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    1. Unfortunately, the rain didn't amount to much of anything. Mother Nature essentially just spit at us as she made a quick trip east. She needs a lesson in manners.

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  5. I dote on that Echeveria, but a bit touchy it is. Beautiful pink sky.

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    1. So far so good but it hasn't been quite a month yet. Propagation is clearly more difficult than with many succulents.

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  6. I love the colour Kris. Nice choice. I see I'm not the only one that goes back for a 2nd visit to buy a plant. I was telling myself to ask why the stone, but you saved me the bother.
    That pink sky is just gorgeous. We've been a dull grey for the last week or so!

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    1. Sorry about your gray skies Angie. I hope next week is better!

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  7. Nice to see the red edges.
    Have a good weekend
    Mariana

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  8. What a stunning sky...and i love the colors of this plant...almost sunset colors. Very unusual.

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    1. The sunset was a nice surprise - I don't usually see that much color on the eastern horizon. It's a lucky thing I looked up from my computer in time to catch it.

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  9. What did you use to edge your gravel path? I'm looking for something to keep the grass out of a narrow gravel border.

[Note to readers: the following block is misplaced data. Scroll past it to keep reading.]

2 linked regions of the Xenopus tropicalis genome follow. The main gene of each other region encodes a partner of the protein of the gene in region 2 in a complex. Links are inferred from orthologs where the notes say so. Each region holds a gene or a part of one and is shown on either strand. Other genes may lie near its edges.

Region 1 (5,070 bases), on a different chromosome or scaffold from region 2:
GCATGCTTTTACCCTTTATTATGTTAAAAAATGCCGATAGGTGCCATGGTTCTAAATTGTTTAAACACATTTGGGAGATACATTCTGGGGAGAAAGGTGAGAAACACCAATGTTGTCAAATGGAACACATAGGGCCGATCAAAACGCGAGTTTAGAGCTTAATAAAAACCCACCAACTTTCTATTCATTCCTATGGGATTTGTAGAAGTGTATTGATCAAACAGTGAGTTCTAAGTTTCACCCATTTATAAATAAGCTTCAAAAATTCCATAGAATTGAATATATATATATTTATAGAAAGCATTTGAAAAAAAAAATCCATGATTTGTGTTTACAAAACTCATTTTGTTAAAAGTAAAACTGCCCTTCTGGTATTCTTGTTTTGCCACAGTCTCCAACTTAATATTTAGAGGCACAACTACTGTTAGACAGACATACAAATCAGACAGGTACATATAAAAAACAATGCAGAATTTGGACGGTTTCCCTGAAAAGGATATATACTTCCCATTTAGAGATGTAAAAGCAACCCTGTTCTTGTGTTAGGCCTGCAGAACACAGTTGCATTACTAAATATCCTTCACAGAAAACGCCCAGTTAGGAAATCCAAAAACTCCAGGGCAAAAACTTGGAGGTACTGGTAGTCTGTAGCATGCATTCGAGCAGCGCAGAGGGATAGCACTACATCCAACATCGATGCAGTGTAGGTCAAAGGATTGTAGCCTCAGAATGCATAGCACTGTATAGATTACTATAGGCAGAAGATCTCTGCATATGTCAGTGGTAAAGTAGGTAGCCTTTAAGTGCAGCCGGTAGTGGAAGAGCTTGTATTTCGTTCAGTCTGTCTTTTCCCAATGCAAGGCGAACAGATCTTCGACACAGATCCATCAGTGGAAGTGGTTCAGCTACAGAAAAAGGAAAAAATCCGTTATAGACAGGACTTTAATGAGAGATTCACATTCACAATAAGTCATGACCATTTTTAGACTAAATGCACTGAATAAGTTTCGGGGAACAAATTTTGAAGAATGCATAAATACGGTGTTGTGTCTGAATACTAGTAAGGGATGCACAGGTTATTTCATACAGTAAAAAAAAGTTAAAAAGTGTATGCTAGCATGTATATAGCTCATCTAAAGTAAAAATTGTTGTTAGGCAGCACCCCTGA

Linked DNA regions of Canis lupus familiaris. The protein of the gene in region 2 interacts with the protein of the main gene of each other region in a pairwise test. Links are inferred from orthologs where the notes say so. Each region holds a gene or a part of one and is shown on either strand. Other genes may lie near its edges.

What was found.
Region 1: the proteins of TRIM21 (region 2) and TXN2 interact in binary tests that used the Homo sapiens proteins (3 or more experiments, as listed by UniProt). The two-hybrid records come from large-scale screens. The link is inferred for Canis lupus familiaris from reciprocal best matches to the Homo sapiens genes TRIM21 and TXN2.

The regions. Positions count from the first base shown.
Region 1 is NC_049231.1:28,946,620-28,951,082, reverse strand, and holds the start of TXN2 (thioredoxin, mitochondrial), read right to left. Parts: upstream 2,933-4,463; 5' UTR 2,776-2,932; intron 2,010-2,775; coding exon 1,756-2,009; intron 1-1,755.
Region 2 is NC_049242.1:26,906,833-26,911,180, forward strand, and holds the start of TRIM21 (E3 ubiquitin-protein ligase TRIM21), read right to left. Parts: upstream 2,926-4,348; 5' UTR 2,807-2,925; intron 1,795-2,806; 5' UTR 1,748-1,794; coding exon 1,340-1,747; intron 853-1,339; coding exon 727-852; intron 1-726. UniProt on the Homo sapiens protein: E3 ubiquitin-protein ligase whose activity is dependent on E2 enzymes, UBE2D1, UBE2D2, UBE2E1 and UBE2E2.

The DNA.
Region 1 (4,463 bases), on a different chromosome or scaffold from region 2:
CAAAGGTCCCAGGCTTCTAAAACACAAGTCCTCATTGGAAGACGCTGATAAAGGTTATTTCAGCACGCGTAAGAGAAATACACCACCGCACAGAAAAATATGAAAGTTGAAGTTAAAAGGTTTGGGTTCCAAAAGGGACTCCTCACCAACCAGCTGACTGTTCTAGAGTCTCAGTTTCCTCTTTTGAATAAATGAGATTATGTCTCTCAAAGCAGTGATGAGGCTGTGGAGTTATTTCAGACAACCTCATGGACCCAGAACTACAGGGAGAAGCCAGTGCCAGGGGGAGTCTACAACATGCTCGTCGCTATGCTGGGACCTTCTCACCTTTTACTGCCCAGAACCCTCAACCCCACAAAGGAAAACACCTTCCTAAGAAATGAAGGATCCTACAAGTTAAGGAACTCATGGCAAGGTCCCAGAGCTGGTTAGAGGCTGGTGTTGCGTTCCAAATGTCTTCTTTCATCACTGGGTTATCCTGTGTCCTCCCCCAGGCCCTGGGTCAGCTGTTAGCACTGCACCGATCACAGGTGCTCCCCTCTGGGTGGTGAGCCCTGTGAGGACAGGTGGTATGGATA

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    1. Bender board. We also use it to keep grass out of the garden beds (where we still have grass). It's not perfect but it's relatively cheap and easy to install.

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  10. I am definitely warming to succulents Kris, this Echeveria is lovely the pink edge gives it a real lift. But of course the view of the Bay is what steals the show in this post.

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    1. It took me a while to warm up to succulent too, Christina. Watch out - they can become addictive!

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  11. My first thought was that the new echeverias were like floral accoutrements on a dress. They certainly light up the garden. Who would have thought that they could grow so large. Your views from the house are gorgeous. I am glad you looked up from your computer so that we could see them too.

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    1. Those Echeveria do provide a flourish, especially in the relative shade of that area. I'm still looking for the right groundcover to surround them.

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  12. That sunset is breathtaking! I love the color of your echeverias, as well as their shape. I really can't grow succulents in the ground here. Yours are beautiful, and I like how they complement the blue/greeny/grayish colors of other nearby plants.

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    1. The sunsets don't usually get that pink. It was a welcome surprise.

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  13. That sunset is so lovely. What a beautiful capture with your camera.